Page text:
Mitsubishi deal may close soon

DaimlerChrysler looking to buy one-third stake

March 23, 2000|By BLOOMBERG NEWS

STUTTGART, Germany -- DaimlerChrysler AG may buy a one-third stake in Mitsubishi Motors Corp., Japan's fourth-largest automaker, as soon as next month, people familiar with the situation said.

DaimlerChrysler, the world's fifth-largest automaker, wants greater access to Asia, which is expected to be the world's fastest-growing market this decade. Rivals General Motors Corp. and Ford Motor Co. have partners in the region.

"For DaimlerChrysler, MMC is pretty much the last partner available to improve its access to Asian markets," said Chris Richter, an analyst at HSBC Securities Japan Ltd. "What MMC gets is a reasonable shot at survival."

Analysts consider Mitsubishi Motors too small to stay independent. Japan's NHK television reported, without naming sources, that DaimlerChrysler will take a 33.4 percent stake through purchases of new shares and convertible bonds. At yesterday's closing price, the stake would be valued at $1.25 billion.

Mitsubishi Motors' board authorized President Katsuhiko Kawasoe to hold talks about selling a stake to a foreign carmaker. That move came a day after DaimlerChrysler Chief Executive Officer Juergen Schrempp said he expected to take steps "very soon" to expand the German company's presence in Asia.

A one-third stake would give DaimlerChrysler effective control of Mitsubishi Motors by granting it veto power over board decisions. Both companies declined to comment on whether a transaction is imminent.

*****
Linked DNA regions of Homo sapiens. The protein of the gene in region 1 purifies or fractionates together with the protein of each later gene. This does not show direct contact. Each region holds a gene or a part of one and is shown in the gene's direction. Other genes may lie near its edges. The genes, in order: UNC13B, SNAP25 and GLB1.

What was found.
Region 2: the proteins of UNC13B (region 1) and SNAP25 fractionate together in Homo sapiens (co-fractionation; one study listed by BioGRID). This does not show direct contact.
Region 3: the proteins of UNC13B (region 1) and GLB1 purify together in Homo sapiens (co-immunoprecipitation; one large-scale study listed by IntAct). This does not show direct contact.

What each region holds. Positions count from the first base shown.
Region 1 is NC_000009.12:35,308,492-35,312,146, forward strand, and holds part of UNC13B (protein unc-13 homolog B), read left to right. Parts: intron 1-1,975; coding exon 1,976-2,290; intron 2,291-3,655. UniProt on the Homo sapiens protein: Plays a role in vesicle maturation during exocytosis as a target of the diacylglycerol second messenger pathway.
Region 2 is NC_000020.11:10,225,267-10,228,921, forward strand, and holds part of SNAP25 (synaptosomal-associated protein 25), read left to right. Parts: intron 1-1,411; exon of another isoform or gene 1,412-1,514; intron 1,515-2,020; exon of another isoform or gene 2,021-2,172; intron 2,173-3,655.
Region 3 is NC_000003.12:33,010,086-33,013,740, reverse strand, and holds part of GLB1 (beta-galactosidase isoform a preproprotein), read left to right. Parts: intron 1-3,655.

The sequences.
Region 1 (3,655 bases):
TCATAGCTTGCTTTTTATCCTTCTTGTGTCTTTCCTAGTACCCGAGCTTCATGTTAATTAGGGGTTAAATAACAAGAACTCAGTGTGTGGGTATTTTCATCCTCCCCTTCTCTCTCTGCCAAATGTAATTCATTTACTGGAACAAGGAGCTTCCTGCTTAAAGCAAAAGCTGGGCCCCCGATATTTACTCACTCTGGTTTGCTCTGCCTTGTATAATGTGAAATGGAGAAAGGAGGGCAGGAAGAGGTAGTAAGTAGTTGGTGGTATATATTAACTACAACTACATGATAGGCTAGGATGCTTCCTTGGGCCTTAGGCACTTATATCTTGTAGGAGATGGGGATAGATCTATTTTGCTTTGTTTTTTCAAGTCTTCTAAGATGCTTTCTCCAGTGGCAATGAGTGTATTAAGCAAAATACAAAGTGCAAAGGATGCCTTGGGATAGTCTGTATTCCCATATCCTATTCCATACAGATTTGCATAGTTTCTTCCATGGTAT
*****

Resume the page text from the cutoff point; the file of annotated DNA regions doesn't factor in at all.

DaimlerChrysler shares rose 0.85 euros to 68.90 in Frankfurt. Its U.S. shares rose 68.75 cents to $66.125. Mitsubishi Motors shares fell 5 yen to 410 in Tokyo.

The companies already cooperate. Mitsubishi Motors makes Chrysler Avenger and Sebring coupes at its U.S. assembly plant in Normal, Ill., and supplies engines for DaimlerChrysler's minivans.

Under the potential alliance, the companies would jointly produce small cars in Europe and share production plants in Europe and Asia, and Mitsubishi Motors would supply gasoline direct-injection engines to DaimlerChrysler, the Asahi newspaper reported.

"Mitsubishi would be a good partner for [DaimlerChrysler's] small-car strategy," said Juergen Pieper, an auto analyst at Bankhaus Metzler, who has a "hold" rating on the shares.

Mitsubishi Heavy Industries Ltd. is the largest single investor in Mitsubishi Motors, holding 248.6 million shares, or 27 percent of its stock, as of Sept. 30. Swedish truck maker Volvo AB holds a 5 percent stake. Mitsubishi Motors and Volvo agreed in October to take 5 percent stakes in each other and form the world's largest truck-manufacturing alliance. Some analysts say that may complicate any transaction, because Volvo competes with DaimlerChrysler, the maker of Freightliner and Sterling heavy trucks.

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